Friday, October 15, 2010

Los Angeles By X Hits 30 Years

There have only been three times in my life that I might say a band and the experience changed my life. The debut of Los Angeles by X was one of them. The other two were the debut of The Ramones and the first time I discovered the Carter Family.

For this one, it almost feels a bit sobering to think that this imperfectly brilliant debut would only earn the band a loyal following in and around Los Angeles. It never catapulted them to the big time. It's largely because they were ahead of their time.

It Took 30 Years For Everyone To Catch Up With X.

Most of the punk bands that performed when X released its debut are long gone. X is one of the few that endures. They still play with the same energy that they did then too.

The reason is who rounds out the band: poet/vocalist Exene Cervenka; vocalist/bassist John Doe; rockabilly guitarist Billy Zoom (with an awesome blond pompadour); and steady handed jazz drummer D. J. Bonebrake.

The tag team lyrics by Cervenka and Doe, along with peerless musicianship, put them on the map. It helped, I think, that Cervenka and Doe were boyfriend and girlfriend. Then, husband and wife. And today, friendly exes.

For the X novice, they covered the most ground with songs like Sugarlight, which explored heroin addiction, and Your Phone’s Off the Hook (But You’re Not), which was a not-so-classic breakup song. Both are about as melodic, poetic, and intelligent as punk would ever hope to get.

Inside Los Angeles, They Opened Doors.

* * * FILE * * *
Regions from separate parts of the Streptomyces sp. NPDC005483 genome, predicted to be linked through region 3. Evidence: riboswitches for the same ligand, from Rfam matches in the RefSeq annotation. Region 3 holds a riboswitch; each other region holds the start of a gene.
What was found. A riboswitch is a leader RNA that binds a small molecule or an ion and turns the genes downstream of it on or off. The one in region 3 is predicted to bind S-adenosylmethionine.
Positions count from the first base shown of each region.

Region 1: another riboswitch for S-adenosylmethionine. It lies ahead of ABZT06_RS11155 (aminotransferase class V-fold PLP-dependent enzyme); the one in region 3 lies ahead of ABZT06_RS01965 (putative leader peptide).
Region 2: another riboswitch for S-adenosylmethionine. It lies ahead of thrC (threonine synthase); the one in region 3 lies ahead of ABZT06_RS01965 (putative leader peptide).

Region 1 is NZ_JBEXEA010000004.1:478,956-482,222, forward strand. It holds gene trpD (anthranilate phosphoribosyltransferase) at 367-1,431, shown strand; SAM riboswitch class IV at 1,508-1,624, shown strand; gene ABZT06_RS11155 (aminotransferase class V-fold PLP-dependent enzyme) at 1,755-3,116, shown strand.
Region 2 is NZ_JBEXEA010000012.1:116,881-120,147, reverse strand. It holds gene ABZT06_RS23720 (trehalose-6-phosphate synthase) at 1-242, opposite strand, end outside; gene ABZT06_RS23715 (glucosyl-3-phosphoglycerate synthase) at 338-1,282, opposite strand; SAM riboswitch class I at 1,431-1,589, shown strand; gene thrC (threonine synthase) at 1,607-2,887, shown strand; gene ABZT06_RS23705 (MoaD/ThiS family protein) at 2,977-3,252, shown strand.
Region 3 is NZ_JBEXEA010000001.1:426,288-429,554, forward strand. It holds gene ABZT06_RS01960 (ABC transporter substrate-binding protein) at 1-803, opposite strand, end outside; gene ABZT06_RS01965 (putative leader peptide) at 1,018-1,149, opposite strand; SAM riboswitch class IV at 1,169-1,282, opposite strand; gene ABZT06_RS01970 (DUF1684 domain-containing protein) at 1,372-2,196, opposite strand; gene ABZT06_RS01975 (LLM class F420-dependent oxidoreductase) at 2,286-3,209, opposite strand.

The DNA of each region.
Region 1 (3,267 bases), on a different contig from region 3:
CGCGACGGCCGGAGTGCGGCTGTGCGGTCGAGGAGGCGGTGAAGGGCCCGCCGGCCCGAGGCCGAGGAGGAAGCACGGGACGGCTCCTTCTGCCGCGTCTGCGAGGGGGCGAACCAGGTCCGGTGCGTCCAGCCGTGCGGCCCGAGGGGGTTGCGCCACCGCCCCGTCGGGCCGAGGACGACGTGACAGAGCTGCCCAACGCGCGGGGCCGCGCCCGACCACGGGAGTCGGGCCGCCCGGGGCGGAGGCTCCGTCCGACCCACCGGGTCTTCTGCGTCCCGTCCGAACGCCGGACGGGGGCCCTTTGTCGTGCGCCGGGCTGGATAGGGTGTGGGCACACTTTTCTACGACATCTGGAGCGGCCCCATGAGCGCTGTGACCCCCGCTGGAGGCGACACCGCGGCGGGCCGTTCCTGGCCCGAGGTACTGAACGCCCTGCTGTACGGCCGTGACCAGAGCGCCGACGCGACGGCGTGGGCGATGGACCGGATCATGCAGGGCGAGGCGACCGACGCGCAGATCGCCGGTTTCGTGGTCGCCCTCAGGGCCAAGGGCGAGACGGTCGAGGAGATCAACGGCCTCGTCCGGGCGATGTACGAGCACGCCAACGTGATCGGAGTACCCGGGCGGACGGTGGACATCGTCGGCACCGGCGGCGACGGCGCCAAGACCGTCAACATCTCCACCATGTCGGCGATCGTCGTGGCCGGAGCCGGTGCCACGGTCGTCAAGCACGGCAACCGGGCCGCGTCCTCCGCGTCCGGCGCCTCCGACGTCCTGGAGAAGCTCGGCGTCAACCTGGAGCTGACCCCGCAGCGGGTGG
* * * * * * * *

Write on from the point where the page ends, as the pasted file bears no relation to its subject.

Indeed. It helped that Los Angeles was produced by ex-Doors keyboardist Ray Manzarek. He had heard of the band and immediately took a liking to their new sound. They needed some help. He had to translate what they were doing on stage into the studio. He got it right.

He also helped them translate something else. When X covered Soul Kitchen by the Doors, they got it right. It's a rare gem, and Manzarek ought to be thanked outright.

Nowadays, Los Angeles appears on Rolling Stone’s Top 500 Albums of All Time at number 286. It deserves better, but I might admit it wasn't the band's best. Wild Gift and Under the Big Black Sun are near perfect follow ups.

X’s Los Angeles Screams 9.7 On The Liquid Hip Richter Scale.

Los Angeles was reissued in 2001 with five bonus tracks, including a demo of I’m Coming Over. It also included a rough mix of Adult Books, which would later be cleaned up to make an appearance on the amazing Wild Gift album (circa 1981).

The legendary X is set to embark on a West Coast club tour later this year, starting on Dec. 15 in West Hollywood. They’ll be performing their best-loved songs and Christmas gems like Santa Claus Is Coming To Town and Jingle Bells. They'll also be screening the documentary X-The Unheard Music, already 25 years old.

You can find Los Angeles on iTunes. X (The Band) - The Unheard Music is available on Amazon.
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